The corrosion of structural materials is a major concern for the use of lead-bismuth eutectic (LBE) systems for nuclear applications such as in transmuter targets or fast reactors. Corrosion in liquid metal systems can occur through various processes, including, for example, dissolution, formation of inter-metallic compounds at the interface, and penetration of liquid metal along grain boundaries. Predicting the rate of these processes depends on numerous system operational factors: temperature, system geometry, thermal gradients, solid and liquid compositions, and velocity of the liquid metal, to name a few. Corrosion, along with mechanical and/or hydraulic factors, often contributes to component failure.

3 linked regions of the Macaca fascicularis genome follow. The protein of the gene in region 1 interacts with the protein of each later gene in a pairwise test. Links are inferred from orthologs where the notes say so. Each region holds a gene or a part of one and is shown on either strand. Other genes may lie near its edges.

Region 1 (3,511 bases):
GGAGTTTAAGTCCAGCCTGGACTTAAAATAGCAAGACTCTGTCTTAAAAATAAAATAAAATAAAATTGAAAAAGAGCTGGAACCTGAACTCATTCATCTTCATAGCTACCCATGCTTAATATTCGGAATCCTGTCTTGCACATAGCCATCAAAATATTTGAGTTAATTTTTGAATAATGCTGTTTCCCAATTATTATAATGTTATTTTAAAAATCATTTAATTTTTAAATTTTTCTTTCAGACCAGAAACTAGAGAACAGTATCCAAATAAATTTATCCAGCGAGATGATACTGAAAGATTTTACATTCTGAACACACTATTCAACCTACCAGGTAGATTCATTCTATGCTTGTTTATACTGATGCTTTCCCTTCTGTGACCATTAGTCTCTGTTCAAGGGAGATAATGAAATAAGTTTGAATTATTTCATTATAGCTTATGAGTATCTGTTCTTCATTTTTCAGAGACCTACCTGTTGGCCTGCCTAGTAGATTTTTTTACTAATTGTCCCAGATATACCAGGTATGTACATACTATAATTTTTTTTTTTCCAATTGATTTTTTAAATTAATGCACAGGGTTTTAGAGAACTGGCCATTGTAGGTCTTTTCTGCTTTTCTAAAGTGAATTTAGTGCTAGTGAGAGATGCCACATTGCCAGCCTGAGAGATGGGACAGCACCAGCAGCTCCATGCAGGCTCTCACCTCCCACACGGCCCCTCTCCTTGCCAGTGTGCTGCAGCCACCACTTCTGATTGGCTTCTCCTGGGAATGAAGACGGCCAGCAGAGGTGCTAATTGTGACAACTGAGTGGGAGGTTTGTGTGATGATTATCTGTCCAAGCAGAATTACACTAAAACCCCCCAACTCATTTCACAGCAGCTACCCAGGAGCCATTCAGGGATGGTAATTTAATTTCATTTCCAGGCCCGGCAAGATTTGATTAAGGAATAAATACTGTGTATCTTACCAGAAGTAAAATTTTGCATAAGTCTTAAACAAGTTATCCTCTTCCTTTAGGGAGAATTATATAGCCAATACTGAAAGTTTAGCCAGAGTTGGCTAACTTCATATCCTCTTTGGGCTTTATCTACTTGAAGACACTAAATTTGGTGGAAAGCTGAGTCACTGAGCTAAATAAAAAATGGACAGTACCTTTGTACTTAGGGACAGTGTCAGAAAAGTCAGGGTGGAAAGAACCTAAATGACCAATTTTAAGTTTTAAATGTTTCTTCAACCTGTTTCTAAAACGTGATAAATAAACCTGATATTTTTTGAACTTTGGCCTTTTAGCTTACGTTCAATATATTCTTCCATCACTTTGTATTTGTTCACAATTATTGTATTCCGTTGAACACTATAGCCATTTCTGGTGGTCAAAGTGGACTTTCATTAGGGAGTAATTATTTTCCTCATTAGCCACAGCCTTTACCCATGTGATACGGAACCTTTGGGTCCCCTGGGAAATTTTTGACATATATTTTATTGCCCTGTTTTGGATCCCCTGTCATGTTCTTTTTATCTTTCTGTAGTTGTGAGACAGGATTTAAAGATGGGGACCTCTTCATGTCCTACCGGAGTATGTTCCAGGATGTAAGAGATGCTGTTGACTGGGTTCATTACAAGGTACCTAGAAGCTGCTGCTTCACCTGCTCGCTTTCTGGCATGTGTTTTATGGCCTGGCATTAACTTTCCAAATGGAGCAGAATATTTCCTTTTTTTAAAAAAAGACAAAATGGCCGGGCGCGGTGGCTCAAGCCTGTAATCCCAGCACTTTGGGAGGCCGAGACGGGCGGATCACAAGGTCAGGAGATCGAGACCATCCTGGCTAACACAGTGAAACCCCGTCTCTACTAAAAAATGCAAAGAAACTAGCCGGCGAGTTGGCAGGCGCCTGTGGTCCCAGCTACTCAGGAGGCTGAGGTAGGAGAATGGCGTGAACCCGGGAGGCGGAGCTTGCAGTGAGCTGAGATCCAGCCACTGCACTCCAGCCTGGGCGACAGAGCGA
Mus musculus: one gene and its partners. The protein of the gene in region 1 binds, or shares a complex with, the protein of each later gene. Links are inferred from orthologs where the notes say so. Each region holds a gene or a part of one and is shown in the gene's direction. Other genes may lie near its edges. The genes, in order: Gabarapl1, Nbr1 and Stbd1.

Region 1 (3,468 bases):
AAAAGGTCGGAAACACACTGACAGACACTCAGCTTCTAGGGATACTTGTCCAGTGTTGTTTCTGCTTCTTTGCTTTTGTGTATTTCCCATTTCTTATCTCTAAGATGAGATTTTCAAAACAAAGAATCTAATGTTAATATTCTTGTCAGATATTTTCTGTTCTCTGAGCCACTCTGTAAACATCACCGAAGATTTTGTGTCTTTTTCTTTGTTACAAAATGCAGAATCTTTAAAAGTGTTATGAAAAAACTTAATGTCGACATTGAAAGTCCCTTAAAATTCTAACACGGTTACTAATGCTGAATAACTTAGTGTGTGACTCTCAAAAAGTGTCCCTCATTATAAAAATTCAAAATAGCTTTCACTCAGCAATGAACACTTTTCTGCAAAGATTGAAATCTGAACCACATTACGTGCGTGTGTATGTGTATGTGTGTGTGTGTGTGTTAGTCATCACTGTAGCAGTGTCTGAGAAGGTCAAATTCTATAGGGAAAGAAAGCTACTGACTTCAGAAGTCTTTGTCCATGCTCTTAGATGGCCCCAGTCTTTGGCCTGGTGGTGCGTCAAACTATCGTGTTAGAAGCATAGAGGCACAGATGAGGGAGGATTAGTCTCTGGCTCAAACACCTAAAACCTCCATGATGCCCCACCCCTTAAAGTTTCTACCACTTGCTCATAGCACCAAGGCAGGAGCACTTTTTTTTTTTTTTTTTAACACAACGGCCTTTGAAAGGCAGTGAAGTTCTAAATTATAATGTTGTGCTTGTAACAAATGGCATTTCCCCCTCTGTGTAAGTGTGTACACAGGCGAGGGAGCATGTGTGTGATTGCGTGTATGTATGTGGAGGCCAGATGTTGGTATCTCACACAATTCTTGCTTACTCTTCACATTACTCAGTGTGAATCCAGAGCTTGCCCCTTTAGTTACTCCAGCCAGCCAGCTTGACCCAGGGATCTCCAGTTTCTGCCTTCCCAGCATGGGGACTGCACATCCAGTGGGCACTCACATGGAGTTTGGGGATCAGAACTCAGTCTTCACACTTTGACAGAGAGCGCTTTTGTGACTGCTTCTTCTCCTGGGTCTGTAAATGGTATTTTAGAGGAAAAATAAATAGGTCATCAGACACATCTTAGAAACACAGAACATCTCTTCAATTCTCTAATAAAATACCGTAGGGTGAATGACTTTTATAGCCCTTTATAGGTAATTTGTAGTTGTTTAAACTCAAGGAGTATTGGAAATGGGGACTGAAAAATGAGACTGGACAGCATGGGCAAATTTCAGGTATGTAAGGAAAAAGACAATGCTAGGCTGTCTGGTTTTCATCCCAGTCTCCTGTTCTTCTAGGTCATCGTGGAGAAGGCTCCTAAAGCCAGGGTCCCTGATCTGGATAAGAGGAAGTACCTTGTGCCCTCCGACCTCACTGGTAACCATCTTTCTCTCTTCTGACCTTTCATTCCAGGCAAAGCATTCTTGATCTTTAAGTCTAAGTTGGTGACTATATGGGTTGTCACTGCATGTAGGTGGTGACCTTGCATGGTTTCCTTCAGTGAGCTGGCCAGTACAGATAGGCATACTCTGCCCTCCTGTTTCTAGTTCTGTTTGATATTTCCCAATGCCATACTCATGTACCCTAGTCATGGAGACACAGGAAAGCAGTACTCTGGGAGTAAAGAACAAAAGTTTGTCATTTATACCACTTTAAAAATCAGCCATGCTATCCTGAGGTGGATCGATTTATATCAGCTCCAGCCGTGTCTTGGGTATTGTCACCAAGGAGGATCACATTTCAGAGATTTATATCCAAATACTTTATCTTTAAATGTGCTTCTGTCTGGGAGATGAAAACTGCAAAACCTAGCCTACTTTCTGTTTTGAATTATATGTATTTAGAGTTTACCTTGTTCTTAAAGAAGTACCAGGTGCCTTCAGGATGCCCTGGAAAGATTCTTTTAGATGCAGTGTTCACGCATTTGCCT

The goal of this project is to develop a corrosion model that combines the chemical kinetics and hydrodynamics in the system to predict corrosion rates. In this effort, these models will be developed for the Delta test loop at Los Alamos National Laboratory (LANL) and a theoretical LBE accelerator target system. The resulting models will be predictive tools that can be validated with corrosion test data and used to systematically design tests, interpret the results, and provide guidance for optimization in LBE system designs.
Chemical kinetics; Cavitation erosion; Computational fluid dynamics; Corrosion and anti-corrosives; Eutectic alloys; Hydrodynamics; Lead-bismuth alloys; Lead-bismuth eutectic; Metals — Oxidation; Nuclear reactors — Materials — Testing; Oxygen; Steel — Corrosion
Materials Chemistry | Materials Science and Engineering | Metallurgy | Nuclear Engineering | Oil, Gas, and Energy
Modeling Corrosion in Oxygen Controlled LBE Systems with Coupling of Chemical Kinetics and Hydrodynamics.
Available at: https://digitalscholarship.unlv.edu/hrc_trp_sciences_materials/71